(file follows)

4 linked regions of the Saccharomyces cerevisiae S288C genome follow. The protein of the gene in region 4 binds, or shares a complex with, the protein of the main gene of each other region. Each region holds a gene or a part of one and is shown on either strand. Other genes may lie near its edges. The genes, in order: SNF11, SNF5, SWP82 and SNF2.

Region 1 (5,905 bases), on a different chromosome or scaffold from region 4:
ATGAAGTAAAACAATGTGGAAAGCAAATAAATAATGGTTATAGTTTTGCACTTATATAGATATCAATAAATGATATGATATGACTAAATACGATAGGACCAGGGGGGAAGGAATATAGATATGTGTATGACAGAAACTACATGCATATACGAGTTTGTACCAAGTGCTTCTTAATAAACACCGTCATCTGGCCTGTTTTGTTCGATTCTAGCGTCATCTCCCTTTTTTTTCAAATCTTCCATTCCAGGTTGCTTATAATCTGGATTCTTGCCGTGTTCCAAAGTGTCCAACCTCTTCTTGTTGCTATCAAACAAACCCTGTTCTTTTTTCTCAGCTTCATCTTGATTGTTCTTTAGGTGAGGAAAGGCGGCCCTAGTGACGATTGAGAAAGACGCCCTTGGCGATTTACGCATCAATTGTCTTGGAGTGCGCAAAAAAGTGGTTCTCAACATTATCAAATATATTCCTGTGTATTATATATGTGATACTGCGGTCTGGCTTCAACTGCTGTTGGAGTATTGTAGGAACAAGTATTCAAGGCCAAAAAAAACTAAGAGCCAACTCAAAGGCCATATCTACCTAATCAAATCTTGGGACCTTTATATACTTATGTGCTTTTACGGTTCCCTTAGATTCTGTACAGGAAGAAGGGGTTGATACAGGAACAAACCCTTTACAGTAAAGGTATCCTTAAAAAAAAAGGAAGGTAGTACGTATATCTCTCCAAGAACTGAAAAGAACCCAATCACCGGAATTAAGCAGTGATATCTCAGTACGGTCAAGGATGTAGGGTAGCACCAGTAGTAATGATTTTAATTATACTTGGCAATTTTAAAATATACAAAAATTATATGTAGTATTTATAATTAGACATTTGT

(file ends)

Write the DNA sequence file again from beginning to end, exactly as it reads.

4 linked regions of the Saccharomyces cerevisiae S288C genome follow. The protein of the gene in region 4 binds, or shares a complex with, the protein of the main gene of each other region. Each region holds a gene or a part of one and is shown on either strand. Other genes may lie near its edges. The genes, in order: SNF11, SNF5, SWP82 and SNF2.

Region 1 (5,905 bases), on a different chromosome or scaffold from region 4:
ATGAAGTAAAACAATGTGGAAAGCAAATAAATAATGGTTATAGTTTTGCACTTATATAGATATCAATAAATGATATGATATGACTAAATACGATAGGACCAGGGGGGAAGGAATATAGATATGTGTATGACAGAAACTACATGCATATACGAGTTTGTACCAAGTGCTTCTTAATAAACACCGTCATCTGGCCTGTTTTGTTCGATTCTAGCGTCATCTCCCTTTTTTTTCAAATCTTCCATTCCAGGTTGCTTATAATCTGGATTCTTGCCGTGTTCCAAAGTGTCCAACCTCTTCTTGTTGCTATCAAACAAACCCTGTTCTTTTTTCTCAGCTTCATCTTGATTGTTCTTTAGGTGAGGAAAGGCGGCCCTAGTGACGATTGAGAAAGACGCCCTTGGCGATTTACGCATCAATTGTCTTGGAGTGCGCAAAAAAGTGGTTCTCAACATTATCAAATATATTCCTGTGTATTATATATGTGATACTGCGGTCTGGCTTCAACTGCTGTTGGAGTATTGTAGGAACAAGTATTCAAGGCCAAAAAAAACTAAGAGCCAACTCAAAGGCCATATCTACCTAATCAAATCTTGGGACCTTTATATACTTATGTGCTTTTACGGTTCCCTTAGATTCTGTACAGGAAGAAGGGGTTGATACAGGAACAAACCCTTTACAGTAAAGGTATCCTTAAAAAAAAAGGAAGGTAGTACGTATATCTCTCCAAGAACTGAAAAGAACCCAATCACCGGAATTAAGCAGTGATATCTCAGTACGGTCAAGGATGTAGGGTAGCACCAGTAGTAATGATTTTAATTATACTTGGCAATTTTAAAATATACAAAAATTATATGTAGTATTTATAATTAGACATTTGT